take the pill; and as for the diagphragm, well--been there done
that, NO THANK YOU. IUDs are generally recommended for women
who have given birth and are MUCH safer than old kind which
caused significant problems and gave them a bad rap, and nearly
100% effective in preventing pregnancy.
Happy IUD Mom Loves Sex
I started taking the mini-pill when my son was 8 weeks old. For
the first 10 months of his life his diet consisted entirely of
breast milk, he simply refused to eat any solids. He will be
two years old next week and I am still nursing. The
progesterone-only pill that I was, and still am, taking did not
affect my milk supply in the least. My sonís weight has always
been in the 50ís percentile. Originally I was taking Nor-QD,
but now I have switched to a less expensive generic substitute
NORA-BE. Prior to going on the pill, I tried to get information
on whether the pill would have any effect on my childís health,
but unfortunately was unable to find anything.
Try the Mirena IUD. I have one and just LOVE it. I have gone
from a postpartum period that was irregular and heavy (7 days
long twice a month some months, 10 days long other months) to
minimal spotting two days a month. It does have hormones in it
which reduce the thickness of the uterine lining, but not a
significant amount so it doesn't effect breast milk production.
And I don't remember if this was supposed to be a side effect,
but my libido has improved too. If only it would allow me to eat
as much as I want without weight gain... then it would really be
I had an IUD inserted about 8 weeks after my son was born 3 1/2
years ago. I guess there are several kinds out there; I got
the kind without hormones as I was concerned about the effect
of hormones on breastfeeding. Here's my experience:
Pros: After insertion, you don't have to do anything. They
last for a long time. (I think you can use the same IUD for
something like 10 years.) It's very effective. There's no ''lag-
time'' in returning to fertility after you get it removed. (In
fact, I had mine removed in July, and never got another period
because I got pregnant right away -- I'm due with baby #2 any
Cons: The insertion is a bit uncomfortable. (Though very
manageable-- especially if you take ibuprofin beforehand.) I
found the ''string'' to be a bit poke-y at first, so I would have
to move it to a comfortable place. My husband also noticed it
during intercourse at first. (But there were lots of things to
get used to in the postpartum love-making department, so it
wasn't that big of a deal.) After time, I think the string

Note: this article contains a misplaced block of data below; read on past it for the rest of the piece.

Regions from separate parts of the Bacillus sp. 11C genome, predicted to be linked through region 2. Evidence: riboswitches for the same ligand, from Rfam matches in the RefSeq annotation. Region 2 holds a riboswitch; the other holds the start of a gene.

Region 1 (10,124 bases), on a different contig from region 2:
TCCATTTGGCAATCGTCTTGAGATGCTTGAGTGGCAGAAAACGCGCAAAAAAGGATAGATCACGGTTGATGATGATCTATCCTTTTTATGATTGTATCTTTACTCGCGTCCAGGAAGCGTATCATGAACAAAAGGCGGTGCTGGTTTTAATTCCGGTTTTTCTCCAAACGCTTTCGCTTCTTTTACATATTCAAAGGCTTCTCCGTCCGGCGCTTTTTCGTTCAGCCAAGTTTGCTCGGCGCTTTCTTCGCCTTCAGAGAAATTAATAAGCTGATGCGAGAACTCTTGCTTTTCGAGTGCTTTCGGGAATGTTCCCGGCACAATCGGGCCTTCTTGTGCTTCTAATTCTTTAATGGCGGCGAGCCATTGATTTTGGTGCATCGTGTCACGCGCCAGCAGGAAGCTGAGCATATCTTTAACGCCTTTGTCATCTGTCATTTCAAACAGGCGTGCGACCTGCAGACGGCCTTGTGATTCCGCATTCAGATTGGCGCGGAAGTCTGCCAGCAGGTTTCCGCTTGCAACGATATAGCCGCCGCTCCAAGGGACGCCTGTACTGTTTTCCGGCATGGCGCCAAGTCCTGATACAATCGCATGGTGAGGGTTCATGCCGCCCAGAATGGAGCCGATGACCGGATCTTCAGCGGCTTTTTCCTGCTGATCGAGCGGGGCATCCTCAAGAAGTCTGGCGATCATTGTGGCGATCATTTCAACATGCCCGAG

softened a bit and we both got used to it. Neither of us
noticed it after a couple of months. My periods were perhaps a
bit heavier-- but it was hard to tell how much of that was just
from having a baby.
All in all, it worked very well for us and we'll probably use
it again at some point.
Loved the IUD
I recently had my postpartum checkup and the nurse practicioner gave me a
prescription for the pill, saying that it was okay to use while
breastfeeding. However, the blurb that came with the pill said that you
should not use it while breastfeeding because it can decrease the amount of
milk. I'm confused. Has anyone taken the pill while breastfeeding? Has it
caused any problems concerning milk supply? Your help would be greatly
I was wondering if anyone has experienced any problems with taking a
low estrogen birth control pill while breastfeeding 6 months
post-partum or beyond. My ob/gyn says I should not have any problems,
but I still feel concerned. The particular pill she prescribed is
called LOESTRIN FE 1/20. Thank You.
I have an 8-month old baby and have been taking the pill (Micronor)
since the doctor first prescribed it post-partum. I have not noticed
any problems with it at all.
I used a low estrogen pill while nursing my first child, over 5 years
ago. I, too, had been told not to worry, but had continual problems
with my child not getting enough milk. I ended up quitting the pill
after 4 months, while at the same time supplementing with formula so
my daughter would get enough nourishment (she was in the bottom 5th
percentile). My milk never came in very well. The second child, born 3
years ago, nursed very well, had plenty of milk (he's always been in
the 95th percentile, which may be genetic--he was 9lbs.13oz. at
birth!), and although I did supplement later with formula (for
convenience), I never felt he wasn't getting enough milk. He was able
to nurse quickly and fully, usually getting his fill within 15-20
mins., whereas my daughter would nurse for an hour or more (sore
nipples!). I never used the mini-pill while nursing my second child.
I recommend against the mini-pill; I felt that the Kaiser GYN depts.
don't really get the feedback about whether it's affecting nursing or
not--this shows up later in the Pediatrics dept., and unless you have